A new super-quango, the Qualifications and National Curriculum Authority, will be launched in September 1997, swallowing up the School Curriculum and Assessment Authority, chaired by Sir Ron Dearing, and the National Council for Vocational Qualifications.
The formation of the new QNCA is a further attempt by Government to bring academic education and workplace training closer together, and reflects last year's merger of Whitehall's Education and Employment Departments.
The organisation will support Sir Ron Dearing's proposal to create a single structure for education between the ages of 14 to 19.
It will have a key role in implementing the Dearing review and in boosting the standing of vocational education. It will be expected to follow up the recommendations in the Capey and Beaumont Reports for tightening up the structure and assessment of National Vocational Qualifications and GNVQs.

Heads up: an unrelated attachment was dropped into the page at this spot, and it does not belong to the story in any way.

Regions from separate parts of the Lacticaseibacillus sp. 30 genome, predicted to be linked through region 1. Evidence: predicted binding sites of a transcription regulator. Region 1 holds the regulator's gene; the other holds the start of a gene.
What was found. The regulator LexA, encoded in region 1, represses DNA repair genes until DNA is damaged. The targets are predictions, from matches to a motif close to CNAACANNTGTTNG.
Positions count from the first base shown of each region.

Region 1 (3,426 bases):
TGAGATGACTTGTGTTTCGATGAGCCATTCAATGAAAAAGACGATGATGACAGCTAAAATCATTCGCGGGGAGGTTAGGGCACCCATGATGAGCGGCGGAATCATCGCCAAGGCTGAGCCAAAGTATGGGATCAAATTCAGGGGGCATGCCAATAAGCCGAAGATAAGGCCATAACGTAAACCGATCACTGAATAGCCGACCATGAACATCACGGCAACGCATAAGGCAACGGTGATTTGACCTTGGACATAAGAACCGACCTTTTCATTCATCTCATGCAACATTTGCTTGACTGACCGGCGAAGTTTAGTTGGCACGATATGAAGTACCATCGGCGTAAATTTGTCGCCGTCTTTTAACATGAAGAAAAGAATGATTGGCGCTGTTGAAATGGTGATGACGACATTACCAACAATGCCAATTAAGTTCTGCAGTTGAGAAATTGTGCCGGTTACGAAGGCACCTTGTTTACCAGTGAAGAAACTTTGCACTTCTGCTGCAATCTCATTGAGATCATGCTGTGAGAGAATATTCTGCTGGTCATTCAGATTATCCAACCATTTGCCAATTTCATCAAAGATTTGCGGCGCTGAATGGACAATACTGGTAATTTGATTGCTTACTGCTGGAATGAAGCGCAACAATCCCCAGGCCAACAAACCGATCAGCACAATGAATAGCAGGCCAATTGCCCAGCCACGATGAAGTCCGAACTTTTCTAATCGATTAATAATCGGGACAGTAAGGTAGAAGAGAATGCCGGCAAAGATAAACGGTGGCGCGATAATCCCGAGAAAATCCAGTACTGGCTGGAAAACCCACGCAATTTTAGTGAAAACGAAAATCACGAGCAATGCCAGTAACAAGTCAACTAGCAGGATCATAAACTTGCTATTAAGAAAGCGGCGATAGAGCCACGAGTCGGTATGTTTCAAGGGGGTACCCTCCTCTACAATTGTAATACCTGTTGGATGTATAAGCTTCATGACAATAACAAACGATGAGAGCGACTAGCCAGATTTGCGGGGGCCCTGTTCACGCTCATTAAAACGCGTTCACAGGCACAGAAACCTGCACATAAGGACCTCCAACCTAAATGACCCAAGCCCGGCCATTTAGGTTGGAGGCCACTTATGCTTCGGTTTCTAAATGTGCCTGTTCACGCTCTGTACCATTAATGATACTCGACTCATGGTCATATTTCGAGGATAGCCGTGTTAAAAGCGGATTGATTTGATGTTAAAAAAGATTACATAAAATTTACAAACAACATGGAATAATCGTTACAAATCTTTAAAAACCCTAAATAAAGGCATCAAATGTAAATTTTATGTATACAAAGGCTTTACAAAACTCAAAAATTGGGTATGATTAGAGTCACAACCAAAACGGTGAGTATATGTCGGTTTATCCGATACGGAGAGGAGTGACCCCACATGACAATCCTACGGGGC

Announcing the decision, the Education and Employment Secretary Gillian Shephard said: "For the first time one organisation will be able to set expectations and standards across the whole spectrum of education and training, from the nursery to workplace training and lifelong learning."
The Government had been considering two forms of merger: the creation of a new post-16 qualifications authority; and the straightforward merger of the existing bodies.
Ministers chose the latter on the grounds that it was straightforward, involved no overlap of duties, maintained consistency across the whole curriculum, and pooled all the available experience. SCAA and the NCVQ are already working together in a new joint committee.
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